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tunrevir

I am a fan of the classroom courses as I think the kids get alot out of it and can ask questions freely and get answers straight from the horses mouth. We were commited to going to a class together but with the gov't shutdown it tweaked our plans. My daughter is in fall fastpitch and practices 2-3 nights a week and has tournaments on weekends, my son is simultaneously in football which I help out with so to find a time and class to fit our needs fell into the online category. We have been mentoring her for the past two years while hunting and shooting and began her "hunting" 3 years ago by carrying a wooden stock afield when we went out treating it as a loaded gun. She has had more time on the range with trained instructors then I ever had at her age. I am confident she will do well with the course as she has been taking notes and getting quizzed by her grandfather and myself on various things in each chapter. I think my biggest mistake was I should have started looking in April or May for a course we could attend together. She is committed to getting her gun safety so she can once again join us in the field this fall.

Tunrevir~

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fr0sty

I agree, but the quality of classroom instructors varies. Both my kids went through the class. One had good teachers, the other had poor teacher. It makes a difference what kids get out of class.

I sat through each session for both kids. I felt the best part of the classes was when the dnr officer night.

The classroom is key and the DNR is foolish to let anyone totally "homeschool". In my opinion they need to listen to instructors talk about guns, gun design, safety, DNR laws. Some things need more than reading a book or a computer screen.

I would be in favor of a combination of classroom and on-line training where there are two classes and a field day. Once classroom session on guns and gun safety and one on conservation and game laws taught by experienced instructors and attended the one night by a DNR officer. Field day is already a requirement.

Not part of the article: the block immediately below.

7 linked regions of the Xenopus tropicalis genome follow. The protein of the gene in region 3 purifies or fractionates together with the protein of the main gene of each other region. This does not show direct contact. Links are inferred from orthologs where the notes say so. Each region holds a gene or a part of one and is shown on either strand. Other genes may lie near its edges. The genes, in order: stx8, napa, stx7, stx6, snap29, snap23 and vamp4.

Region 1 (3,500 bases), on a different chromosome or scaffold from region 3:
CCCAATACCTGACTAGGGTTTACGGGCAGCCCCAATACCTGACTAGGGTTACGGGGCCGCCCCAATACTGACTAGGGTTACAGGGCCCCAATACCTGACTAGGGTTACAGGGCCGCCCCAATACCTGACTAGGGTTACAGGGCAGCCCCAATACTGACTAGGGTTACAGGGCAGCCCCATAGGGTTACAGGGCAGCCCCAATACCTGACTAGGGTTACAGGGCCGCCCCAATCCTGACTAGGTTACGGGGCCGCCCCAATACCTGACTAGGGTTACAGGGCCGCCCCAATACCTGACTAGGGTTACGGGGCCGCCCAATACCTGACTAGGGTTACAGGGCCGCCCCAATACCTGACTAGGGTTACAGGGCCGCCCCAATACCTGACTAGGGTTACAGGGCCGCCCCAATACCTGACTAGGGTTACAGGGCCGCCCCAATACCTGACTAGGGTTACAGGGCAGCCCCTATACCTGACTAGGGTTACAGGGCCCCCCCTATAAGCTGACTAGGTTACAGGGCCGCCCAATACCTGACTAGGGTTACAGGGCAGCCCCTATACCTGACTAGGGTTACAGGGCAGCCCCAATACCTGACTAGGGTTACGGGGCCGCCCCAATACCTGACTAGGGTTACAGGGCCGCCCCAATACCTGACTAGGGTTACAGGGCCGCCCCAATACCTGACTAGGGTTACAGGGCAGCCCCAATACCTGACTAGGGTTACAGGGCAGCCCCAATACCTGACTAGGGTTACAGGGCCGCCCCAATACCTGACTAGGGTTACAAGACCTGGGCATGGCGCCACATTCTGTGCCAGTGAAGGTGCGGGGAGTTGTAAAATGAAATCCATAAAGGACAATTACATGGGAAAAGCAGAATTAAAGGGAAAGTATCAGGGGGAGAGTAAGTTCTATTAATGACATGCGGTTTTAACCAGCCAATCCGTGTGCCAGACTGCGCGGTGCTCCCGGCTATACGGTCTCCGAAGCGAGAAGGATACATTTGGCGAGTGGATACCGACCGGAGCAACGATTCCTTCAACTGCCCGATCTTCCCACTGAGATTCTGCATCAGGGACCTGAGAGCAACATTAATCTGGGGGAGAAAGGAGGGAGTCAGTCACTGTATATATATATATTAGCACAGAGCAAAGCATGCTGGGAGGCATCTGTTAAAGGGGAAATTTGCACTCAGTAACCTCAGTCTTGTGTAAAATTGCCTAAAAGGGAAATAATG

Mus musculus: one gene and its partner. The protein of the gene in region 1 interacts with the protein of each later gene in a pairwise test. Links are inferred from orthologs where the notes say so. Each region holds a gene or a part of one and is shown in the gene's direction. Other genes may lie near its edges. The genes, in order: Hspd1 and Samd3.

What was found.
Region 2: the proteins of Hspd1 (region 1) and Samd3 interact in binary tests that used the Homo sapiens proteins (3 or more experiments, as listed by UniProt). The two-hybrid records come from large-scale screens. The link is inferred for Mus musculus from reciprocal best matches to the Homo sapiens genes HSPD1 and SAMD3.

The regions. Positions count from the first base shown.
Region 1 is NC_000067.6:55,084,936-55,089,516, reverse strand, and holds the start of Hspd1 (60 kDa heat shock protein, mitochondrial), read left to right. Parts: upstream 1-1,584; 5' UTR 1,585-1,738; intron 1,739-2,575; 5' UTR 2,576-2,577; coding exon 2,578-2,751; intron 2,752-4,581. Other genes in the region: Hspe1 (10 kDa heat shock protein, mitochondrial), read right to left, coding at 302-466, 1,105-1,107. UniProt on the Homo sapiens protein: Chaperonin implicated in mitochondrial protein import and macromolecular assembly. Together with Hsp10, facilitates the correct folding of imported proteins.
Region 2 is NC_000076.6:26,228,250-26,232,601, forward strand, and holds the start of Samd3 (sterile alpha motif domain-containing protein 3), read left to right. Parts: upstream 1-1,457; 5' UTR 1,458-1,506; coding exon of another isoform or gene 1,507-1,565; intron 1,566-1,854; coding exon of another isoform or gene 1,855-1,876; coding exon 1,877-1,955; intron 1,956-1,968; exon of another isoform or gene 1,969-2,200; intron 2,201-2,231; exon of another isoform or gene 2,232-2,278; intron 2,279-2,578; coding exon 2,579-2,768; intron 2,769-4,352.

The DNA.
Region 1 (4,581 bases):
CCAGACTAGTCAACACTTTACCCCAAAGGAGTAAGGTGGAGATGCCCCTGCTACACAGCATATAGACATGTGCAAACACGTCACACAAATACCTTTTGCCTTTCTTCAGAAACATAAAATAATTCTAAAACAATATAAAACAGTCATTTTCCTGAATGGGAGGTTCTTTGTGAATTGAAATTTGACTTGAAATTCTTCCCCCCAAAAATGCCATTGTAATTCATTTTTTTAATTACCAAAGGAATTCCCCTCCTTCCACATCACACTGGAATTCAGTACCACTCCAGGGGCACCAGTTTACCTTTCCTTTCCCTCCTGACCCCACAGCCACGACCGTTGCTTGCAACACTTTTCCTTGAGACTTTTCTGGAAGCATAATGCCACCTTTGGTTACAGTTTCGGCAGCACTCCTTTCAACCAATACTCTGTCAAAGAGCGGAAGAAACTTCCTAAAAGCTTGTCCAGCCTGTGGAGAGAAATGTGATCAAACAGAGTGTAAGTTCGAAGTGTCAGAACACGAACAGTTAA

Parents should be required to attend one night. I attended 70% of the classes with my two children that have attended the classes so far. From what I have seen their are plenty of parents needing a refresher too.

Of course parents must keep the education going.

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jeffreyd

My son did the online version here in AZ. It was a btch. He did the final online then had to go shoot. The course was written with the aid of instructors which adds to the quality of the material. I took the classroom version over 35 yrs ago and compared to the class he took it was nothing. Heck i remember standing in the mud and snow with my loaded 410 pointing down toward the ground plugged full. Today there is no way i move a weapon without it being checked and rechecked that it is empty. Good luck.

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Jackpine Rob

By the time my kids were old enough to qualify, they were both competent and entirely trustworthy. If they weren't I wouldn't have let them take the classes.